NEW YORK (CBSNewYork) — As families are asked to stay home and practice social distancing due to the coronavirus outbreak, some are no longer in need of their domestic caregivers.

So what does that mean for their pay? CBS2’s Charlie Cooper spoke to some experts to find out.

The saying goes parenting is a full-time job. With families asked to quarantine amid the outbreak, parents like Genet Gebre have taken on a second one.

The job of a nanny.

“She’s in pre-K, but her pre-K is located in a daycare. She’s usually there from 7 to 4. Now she’s home,” Gebre said.

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Jada Rashawn is a nanny and owner of child care placement agency, No Other Nanny.

“For some of us our hours have increased immensely and then for many of us our hours have decreased,” Rashawn said.

So much so that some caregivers are being asked to stay home.

“Families are finding that they may not necessarily need their nannies and so a lot of families are kind of being concerned about if they should still pay their nannies,” Rashawn said.

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Child care experts say beyond the moral obligation, there’s often a contractual one to support nannies during times like this, Cooper reported.

“We have something in the industry called ‘guaranteed hours.’ It’s something this s industry standard. It basically says that the employer agrees to pay the nanny for the guaranteed expected hours she’s normally expected to work regardless of if the employer needs that nanny or not,” Rashawn said.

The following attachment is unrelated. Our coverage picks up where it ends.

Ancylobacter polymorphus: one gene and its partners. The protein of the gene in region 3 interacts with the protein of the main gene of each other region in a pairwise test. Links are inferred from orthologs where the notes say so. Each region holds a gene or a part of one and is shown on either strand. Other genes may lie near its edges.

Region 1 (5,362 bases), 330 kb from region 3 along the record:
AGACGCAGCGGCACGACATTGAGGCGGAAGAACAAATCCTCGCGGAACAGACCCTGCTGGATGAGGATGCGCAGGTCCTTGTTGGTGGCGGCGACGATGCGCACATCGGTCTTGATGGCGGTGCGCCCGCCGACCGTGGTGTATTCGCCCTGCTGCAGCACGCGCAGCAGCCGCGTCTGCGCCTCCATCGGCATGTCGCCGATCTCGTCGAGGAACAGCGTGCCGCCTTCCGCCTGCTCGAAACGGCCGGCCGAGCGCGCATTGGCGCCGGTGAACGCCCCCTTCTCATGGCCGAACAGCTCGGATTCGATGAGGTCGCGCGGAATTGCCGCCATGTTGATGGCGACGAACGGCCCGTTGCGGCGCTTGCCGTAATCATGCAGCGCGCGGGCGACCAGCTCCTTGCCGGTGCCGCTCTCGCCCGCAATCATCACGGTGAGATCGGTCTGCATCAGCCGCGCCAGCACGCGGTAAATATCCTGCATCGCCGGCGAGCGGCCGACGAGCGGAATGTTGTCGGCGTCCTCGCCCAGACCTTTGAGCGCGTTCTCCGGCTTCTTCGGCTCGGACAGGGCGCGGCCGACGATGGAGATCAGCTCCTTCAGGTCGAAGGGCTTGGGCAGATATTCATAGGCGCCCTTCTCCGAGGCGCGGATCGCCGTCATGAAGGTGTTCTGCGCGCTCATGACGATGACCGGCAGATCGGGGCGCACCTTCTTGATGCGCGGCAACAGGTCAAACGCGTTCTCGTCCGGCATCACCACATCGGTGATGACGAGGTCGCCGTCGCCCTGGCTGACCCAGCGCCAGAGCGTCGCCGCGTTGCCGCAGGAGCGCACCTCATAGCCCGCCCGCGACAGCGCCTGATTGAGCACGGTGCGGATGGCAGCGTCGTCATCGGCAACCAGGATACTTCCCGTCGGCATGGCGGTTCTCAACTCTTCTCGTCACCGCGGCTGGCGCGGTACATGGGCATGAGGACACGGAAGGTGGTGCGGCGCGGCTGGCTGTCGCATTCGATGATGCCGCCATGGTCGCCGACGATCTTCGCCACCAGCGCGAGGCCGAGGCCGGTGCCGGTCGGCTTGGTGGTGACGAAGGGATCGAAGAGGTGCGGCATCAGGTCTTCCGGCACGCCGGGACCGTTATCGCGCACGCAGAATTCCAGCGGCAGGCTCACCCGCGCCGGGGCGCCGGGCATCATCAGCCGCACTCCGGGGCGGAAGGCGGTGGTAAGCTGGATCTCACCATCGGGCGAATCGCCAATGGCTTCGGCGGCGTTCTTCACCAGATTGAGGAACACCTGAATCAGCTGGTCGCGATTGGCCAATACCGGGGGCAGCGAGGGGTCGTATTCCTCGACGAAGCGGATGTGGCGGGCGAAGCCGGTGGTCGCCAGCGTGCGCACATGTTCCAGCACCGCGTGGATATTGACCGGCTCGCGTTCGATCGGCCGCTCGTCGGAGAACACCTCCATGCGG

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Labor and employment attorney Steven Sack stresses the importance of having a contract in place, saying industry standard does not mean pay is legally mandatory.

“If there isn’t an agreement then the nanny becomes an at-will employee, which means that the nanny can be terminated typically with or without warning notice or cause if his or her services are no longer required. But that doesn’t mean that the nanny shouldn’t receive notice pay, shouldn’t receive severance pay,” Sack said.

In Gebre’s case, where her daughter would normally be at a daycare center, she’s forced to still pay a fee due to their policy.

“I’m doing things that I would not be able to do while I’m at work, I am enjoying that. I’m simply not enjoying continuously paying for child care when she’s not attending,” Gebre said.

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Experts, however, say it’s a rule of thumb to continue paying your nanny if you can afford it or if you’re still getting paid by your employer.

For nannies trying to hold on to their roles in the household despite parents being around, Rashawn encourages that they offer to do nontraditional tasks around the home that still adds value to the family’s lives.

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